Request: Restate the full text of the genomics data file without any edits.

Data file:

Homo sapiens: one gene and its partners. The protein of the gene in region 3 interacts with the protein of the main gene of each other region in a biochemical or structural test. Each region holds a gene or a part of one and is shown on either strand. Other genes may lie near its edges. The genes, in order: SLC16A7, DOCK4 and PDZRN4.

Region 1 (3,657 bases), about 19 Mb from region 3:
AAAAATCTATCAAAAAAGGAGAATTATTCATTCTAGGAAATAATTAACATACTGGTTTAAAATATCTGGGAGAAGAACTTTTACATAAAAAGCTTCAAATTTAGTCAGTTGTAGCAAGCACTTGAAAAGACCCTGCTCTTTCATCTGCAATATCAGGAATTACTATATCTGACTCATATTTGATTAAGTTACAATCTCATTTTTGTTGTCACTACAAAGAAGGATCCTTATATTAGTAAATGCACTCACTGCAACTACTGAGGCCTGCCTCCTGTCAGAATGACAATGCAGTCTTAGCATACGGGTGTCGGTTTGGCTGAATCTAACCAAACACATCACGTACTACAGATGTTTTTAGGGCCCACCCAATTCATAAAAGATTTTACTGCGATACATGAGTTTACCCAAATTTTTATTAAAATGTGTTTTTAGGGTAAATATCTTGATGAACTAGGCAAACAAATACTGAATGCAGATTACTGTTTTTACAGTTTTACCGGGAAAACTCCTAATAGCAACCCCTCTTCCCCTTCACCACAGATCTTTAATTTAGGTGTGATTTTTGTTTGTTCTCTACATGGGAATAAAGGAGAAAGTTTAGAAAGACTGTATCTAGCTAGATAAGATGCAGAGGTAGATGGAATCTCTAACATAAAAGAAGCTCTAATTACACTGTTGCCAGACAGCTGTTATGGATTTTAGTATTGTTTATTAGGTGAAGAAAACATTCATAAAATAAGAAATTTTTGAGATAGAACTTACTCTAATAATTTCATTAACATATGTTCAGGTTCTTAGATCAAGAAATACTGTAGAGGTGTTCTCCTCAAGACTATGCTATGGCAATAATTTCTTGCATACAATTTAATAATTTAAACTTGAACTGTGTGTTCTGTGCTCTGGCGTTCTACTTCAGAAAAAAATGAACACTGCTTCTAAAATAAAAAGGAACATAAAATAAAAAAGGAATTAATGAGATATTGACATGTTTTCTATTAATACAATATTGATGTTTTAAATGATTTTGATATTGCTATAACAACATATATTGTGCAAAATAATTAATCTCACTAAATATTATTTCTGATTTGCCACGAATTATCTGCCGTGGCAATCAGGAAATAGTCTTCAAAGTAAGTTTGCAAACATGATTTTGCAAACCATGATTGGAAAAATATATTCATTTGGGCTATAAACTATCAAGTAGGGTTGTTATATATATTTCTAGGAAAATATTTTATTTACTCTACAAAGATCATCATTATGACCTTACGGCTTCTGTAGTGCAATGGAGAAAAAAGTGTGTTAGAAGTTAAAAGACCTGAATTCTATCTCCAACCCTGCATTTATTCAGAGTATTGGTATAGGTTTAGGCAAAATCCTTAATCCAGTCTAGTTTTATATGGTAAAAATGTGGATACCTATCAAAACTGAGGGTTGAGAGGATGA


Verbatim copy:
Homo sapiens: one gene and its partners. The protein of the gene in region 3 interacts with the protein of the main gene of each other region in a biochemical or structural test. Each region holds a gene or a part of one and is shown on either strand. Other genes may lie near its edges. The genes, in order: SLC16A7, DOCK4 and PDZRN4.

Region 1 (3,657 bases), about 19 Mb from region 3:
AAAAATCTATCAAAAAAGGAGAATTATTCATTCTAGGAAATAATTAACATACTGGTTTAAAATATCTGGGAGAAGAACTTTTACATAAAAAGCTTCAAATTTAGTCAGTTGTAGCAAGCACTTGAAAAGACCCTGCTCTTTCATCTGCAATATCAGGAATTACTATATCTGACTCATATTTGATTAAGTTACAATCTCATTTTTGTTGTCACTACAAAGAAGGATCCTTATATTAGTAAATGCACTCACTGCAACTACTGAGGCCTGCCTCCTGTCAGAATGACAATGCAGTCTTAGCATACGGGTGTCGGTTTGGCTGAATCTAACCAAACACATCACGTACTACAGATGTTTTTAGGGCCCACCCAATTCATAAAAGATTTTACTGCGATACATGAGTTTACCCAAATTTTTATTAAAATGTGTTTTTAGGGTAAATATCTTGATGAACTAGGCAAACAAATACTGAATGCAGATTACTGTTTTTACAGTTTTACCGGGAAAACTCCTAATAGCAACCCCTCTTCCCCTTCACCACAGATCTTTAATTTAGGTGTGATTTTTGTTTGTTCTCTACATGGGAATAAAGGAGAAAGTTTAGAAAGACTGTATCTAGCTAGATAAGATGCAGAGGTAGATGGAATCTCTAACATAAAAGAAGCTCTAATTACACTGTTGCCAGACAGCTGTTATGGATTTTAGTATTGTTTATTAGGTGAAGAAAACATTCATAAAATAAGAAATTTTTGAGATAGAACTTACTCTAATAATTTCATTAACATATGTTCAGGTTCTTAGATCAAGAAATACTGTAGAGGTGTTCTCCTCAAGACTATGCTATGGCAATAATTTCTTGCATACAATTTAATAATTTAAACTTGAACTGTGTGTTCTGTGCTCTGGCGTTCTACTTCAGAAAAAAATGAACACTGCTTCTAAAATAAAAAGGAACATAAAATAAAAAAGGAATTAATGAGATATTGACATGTTTTCTATTAATACAATATTGATGTTTTAAATGATTTTGATATTGCTATAACAACATATATTGTGCAAAATAATTAATCTCACTAAATATTATTTCTGATTTGCCACGAATTATCTGCCGTGGCAATCAGGAAATAGTCTTCAAAGTAAGTTTGCAAACATGATTTTGCAAACCATGATTGGAAAAATATATTCATTTGGGCTATAAACTATCAAGTAGGGTTGTTATATATATTTCTAGGAAAATATTTTATTTACTCTACAAAGATCATCATTATGACCTTACGGCTTCTGTAGTGCAATGGAGAAAAAAGTGTGTTAGAAGTTAAAAGACCTGAATTCTATCTCCAACCCTGCATTTATTCAGAGTATTGGTATAGGTTTAGGCAAAATCCTTAATCCAGTCTAGTTTTATATGGTAAAAATGTGGATACCTATCAAAACTGAGGGTTGAGAGGATGA